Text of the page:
One of our real estate predictions will soon have an impact on your tax return.

At the end of 2010, Sean O’Toole predicted that states would to look to property taxes to make up budget shortfalls. During 2011, the California Franchise Tax Board (FTB) proposed a change to Schedule CA to require the information necessary to enforce an overlooked area of the real estate tax deduction.

The real estate tax deduction applies to ad valorem taxes, the real estate tax amount based on the assessed value of a property. Taxes based on a direct levy or special assessment, such as Mello-Roos or various services provided to specific properties are generally not deductible.

However, many taxpayers are not aware of this distinction and in practice most individuals or their tax preparers include the total property tax on Schedule CA. Until recently the FTB didn’t have the capability to determine whether the reported number included non-deductible taxes, but a computer system planned for 2012 will give the FTB that capability.

The FTB had planned to enforce compliance stating this year by adding three lines to the 2011 state tax returns that would require property owners to show their parcel number, total property tax bill and the deductible amount. On November 1, 2011 the FTB announced the decision to delay the change to Schedule CA for a year and use 2012 to educate taxpayers and preparers on the rules. The board encourages voluntary compliance for 2011 tax returns and plans to enforce the rules on the 2012 Schedule CA.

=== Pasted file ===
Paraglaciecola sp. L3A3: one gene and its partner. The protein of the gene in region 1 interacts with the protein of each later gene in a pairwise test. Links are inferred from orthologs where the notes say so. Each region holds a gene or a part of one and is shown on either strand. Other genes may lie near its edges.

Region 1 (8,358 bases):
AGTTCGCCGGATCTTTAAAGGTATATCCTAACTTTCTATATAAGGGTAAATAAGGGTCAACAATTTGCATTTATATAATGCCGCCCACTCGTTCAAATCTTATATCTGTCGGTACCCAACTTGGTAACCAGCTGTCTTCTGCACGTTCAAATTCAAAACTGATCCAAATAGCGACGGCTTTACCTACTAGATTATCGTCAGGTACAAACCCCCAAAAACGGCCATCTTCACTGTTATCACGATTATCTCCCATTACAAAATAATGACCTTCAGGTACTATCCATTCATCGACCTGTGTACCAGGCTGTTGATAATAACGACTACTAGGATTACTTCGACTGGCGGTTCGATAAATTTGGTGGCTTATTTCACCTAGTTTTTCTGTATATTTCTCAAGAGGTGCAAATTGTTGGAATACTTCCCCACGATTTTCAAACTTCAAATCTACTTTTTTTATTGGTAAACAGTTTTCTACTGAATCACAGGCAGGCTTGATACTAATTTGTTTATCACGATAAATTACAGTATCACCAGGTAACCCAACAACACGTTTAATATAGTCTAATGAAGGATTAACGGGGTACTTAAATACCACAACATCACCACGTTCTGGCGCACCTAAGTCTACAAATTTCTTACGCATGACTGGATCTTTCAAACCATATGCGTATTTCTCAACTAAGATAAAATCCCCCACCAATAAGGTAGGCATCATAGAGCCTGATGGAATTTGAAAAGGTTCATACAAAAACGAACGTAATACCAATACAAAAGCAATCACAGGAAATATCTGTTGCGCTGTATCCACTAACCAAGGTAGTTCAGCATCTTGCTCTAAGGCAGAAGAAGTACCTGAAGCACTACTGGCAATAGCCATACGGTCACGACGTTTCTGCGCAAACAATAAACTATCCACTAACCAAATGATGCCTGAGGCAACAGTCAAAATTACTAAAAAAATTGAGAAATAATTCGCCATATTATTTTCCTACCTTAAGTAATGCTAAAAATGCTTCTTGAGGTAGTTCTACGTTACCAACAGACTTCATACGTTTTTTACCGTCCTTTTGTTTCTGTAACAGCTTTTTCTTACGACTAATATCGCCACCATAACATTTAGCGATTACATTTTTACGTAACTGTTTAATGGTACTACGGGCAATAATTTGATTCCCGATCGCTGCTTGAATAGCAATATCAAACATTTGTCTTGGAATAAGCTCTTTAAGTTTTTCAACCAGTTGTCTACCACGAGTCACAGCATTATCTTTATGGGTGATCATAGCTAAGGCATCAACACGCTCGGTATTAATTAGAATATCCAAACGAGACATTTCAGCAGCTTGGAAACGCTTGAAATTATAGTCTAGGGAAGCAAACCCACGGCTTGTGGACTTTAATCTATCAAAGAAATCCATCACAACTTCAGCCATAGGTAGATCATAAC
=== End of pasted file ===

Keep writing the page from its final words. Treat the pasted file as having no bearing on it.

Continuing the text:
As part of the education effort, the FTB created a page on their website called Understanding the Real Estate Tax Deduction that explains the rules and provides an example tax bill with the ad valorem taxes and direct levies or special assessments broken down.

For the 2011 tax year, some preparers are requiring their clients to bring in the county property tax statement before they will include the deduction in the Schedule CA.

The FTB estimates that the change will bring in an additional $200 million of revenue per year and that voluntary compliance could bring in $20 million this year.

7 thoughts on “California to Enforce Overlooked Property Tax Law as a Source of Revenue

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  3. Pingback: California to Enforce Overlooked Property Tax Law as a Source of Revenue | The Powers That Be - LA

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